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“Nearer My God”: Setting a new standard

By Andrew Willoughby

St. Louis indie rock band Foxing’s third record, “Nearer My God,” is an album about religion, grieving the death of friends, and maturation.

It also just might be the band’s masterpiece.

Foxing’s debut album, 2013’s “The Albatross,” was a heart-wrenching emo/math-rock album which perfected the sound they were going for.

Their sophomore effort, “Dealer,” was released in late 2015 – an album on which the band

experimented with a far more atmospheric take on the subgenre, with much less emphasis on

mathematical rhythmic structures and memorable choruses. The album definitely didn’t live up to its predecessor, and many fans thought Foxing had lost its touch.

However, last summer, frontman Conor Murphy released a self-titled solo album under the name Smidley. The album saw the return of a more basic emo style and the welcome addition of a previously unseen sense of humor in Murphy’s lyricism, especially on the tracks, “No One Likes You,” and “F**k This.”

Lyrically, “Nearer My God” ditches the comedy, but on songs such as “Bastardizer” and “Crown Candy,” Smidley’s songwriting style shines through.

“Grand Paradise” is a perfect introduction to the album.

It sets up the major themes of rejection by Christianity and self-exile and reintroduces the dog

metaphors from the band’s previous projects. Murphy sings in his signature falsetto – backed by a synthetic drum beat and marching piano chord progression – “Luck left late Saturday and now ... I’m shock-collared at the gates of heaven,” which will be mirrored by the closing track as he belts, “Heaven won’t let me in.” Upon the delivery of this line, acoustic drums crash in and an urgent guitar lick is introduced.

This sudden sonic shift signifies a new era for Foxing, as from this point on the remainder of the album is nothing like the band’s previous output. It’s a courageous and bold decision, but it definitely pays off.

“Lich Prince” is a ballad about dealing with depression and wishing former lovers the best. The chorus’ repeated mantra, “I just want real love for you” mirrors that from “Rory” off of Foxing’s first album, “Why don’t you love me back?” Murphy has matured emotionally and it’s beautifully reflected in both his music and lyrics.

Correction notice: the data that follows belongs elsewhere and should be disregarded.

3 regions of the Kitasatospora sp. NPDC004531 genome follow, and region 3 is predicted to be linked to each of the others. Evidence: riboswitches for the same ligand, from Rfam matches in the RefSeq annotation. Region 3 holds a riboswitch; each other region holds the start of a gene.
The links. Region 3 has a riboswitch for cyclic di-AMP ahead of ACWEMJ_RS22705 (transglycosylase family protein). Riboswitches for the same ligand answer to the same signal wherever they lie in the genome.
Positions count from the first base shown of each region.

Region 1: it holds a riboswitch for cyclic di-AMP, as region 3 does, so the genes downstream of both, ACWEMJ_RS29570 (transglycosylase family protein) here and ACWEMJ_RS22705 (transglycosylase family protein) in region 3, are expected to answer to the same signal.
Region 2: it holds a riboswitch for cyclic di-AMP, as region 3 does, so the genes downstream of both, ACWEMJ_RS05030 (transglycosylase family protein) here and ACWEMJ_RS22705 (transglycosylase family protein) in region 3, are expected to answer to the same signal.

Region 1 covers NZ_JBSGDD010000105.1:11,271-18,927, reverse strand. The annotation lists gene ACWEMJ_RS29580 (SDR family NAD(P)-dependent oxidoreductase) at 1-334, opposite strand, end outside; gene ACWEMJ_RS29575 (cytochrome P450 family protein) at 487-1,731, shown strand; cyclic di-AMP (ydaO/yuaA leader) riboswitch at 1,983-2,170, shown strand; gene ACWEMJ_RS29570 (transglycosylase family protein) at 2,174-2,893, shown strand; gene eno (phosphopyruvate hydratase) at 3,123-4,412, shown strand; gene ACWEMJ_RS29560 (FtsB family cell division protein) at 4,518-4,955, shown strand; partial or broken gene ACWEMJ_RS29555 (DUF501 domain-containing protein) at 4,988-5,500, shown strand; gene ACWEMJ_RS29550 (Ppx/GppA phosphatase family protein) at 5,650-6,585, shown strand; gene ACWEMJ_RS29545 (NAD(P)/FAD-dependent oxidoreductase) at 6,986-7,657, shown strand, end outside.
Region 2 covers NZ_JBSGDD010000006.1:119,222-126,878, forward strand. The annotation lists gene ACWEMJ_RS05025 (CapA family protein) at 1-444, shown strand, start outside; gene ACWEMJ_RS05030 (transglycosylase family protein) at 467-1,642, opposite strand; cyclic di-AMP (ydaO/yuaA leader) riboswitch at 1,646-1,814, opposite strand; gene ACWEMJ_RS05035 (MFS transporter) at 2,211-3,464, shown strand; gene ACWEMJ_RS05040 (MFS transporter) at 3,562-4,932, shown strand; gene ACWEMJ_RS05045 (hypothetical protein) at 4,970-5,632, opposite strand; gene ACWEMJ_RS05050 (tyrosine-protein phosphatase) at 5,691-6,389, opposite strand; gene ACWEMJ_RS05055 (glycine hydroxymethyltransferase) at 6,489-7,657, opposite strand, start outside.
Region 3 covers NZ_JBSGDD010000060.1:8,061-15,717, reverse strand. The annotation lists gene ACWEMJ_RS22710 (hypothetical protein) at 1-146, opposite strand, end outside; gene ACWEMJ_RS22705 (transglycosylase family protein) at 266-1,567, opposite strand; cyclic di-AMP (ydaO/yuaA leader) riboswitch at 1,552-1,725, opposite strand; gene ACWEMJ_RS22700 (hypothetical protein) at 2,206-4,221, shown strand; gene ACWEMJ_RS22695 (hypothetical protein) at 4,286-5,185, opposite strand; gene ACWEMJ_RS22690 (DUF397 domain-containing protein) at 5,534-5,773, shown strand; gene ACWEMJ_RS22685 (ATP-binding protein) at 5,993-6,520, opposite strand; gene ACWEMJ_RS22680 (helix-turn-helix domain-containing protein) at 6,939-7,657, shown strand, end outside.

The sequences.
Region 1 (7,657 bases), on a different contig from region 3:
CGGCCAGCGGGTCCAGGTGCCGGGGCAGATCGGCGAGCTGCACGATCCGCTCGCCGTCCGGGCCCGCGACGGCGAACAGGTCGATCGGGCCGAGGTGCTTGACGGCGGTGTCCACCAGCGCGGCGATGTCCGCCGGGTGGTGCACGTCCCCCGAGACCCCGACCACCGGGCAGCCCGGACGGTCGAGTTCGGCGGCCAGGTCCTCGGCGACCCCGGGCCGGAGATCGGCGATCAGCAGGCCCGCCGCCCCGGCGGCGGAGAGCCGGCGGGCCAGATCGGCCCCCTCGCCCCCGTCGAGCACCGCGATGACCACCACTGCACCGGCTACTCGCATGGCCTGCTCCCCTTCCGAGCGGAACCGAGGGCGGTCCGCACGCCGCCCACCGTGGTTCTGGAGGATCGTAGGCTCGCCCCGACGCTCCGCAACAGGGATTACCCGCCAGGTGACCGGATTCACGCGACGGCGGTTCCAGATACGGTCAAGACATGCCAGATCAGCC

By far, “Nearer My God’s” standout track is “Gameshark.” Foxing’s most sinister sounding song, again opening with a synthetic drum beat which is then joined by the band’s catchiest bassline yet. The song examines society’s tendency to glorify musicians with depression and addiction and the effect that has on the artist themselves. It’s also a wonderful example of Murphy’s vocal range.

Then there’s the album’s title track, a song about Murphy’s desire to be desirable. When it was initially released as a single, Foxing simultaneously released five versions of the song – English, Spanish, German, Japanese, and French. Re-recording the song in five languages speaks volumes to the band’s ambition and the universality of the song’s themes.

There’s little to complain about with “Nearer My God.” The one thing that messes with the `ow of the album is the nine-minute-long “Five Cups.” Around the halfway mark of the song, it turns into an atmospheric drone that, while chilling the first time around, gets repetitive on sequential listens.

However, if any track on this album were to make it big, it would be the penultimate “Won’t Drown,” which has a vocal melody that meets the theatrics of Imagine Dragons – a comparison I never thought I would make in a positive way.

“Nearer My God” is one of the most ambitious indie-rock albums of the last few years, and I truly hope it puts Foxing on the map.

Grade: A

Self-reflection has led to Foxing’s most cohesive and complex album yet.



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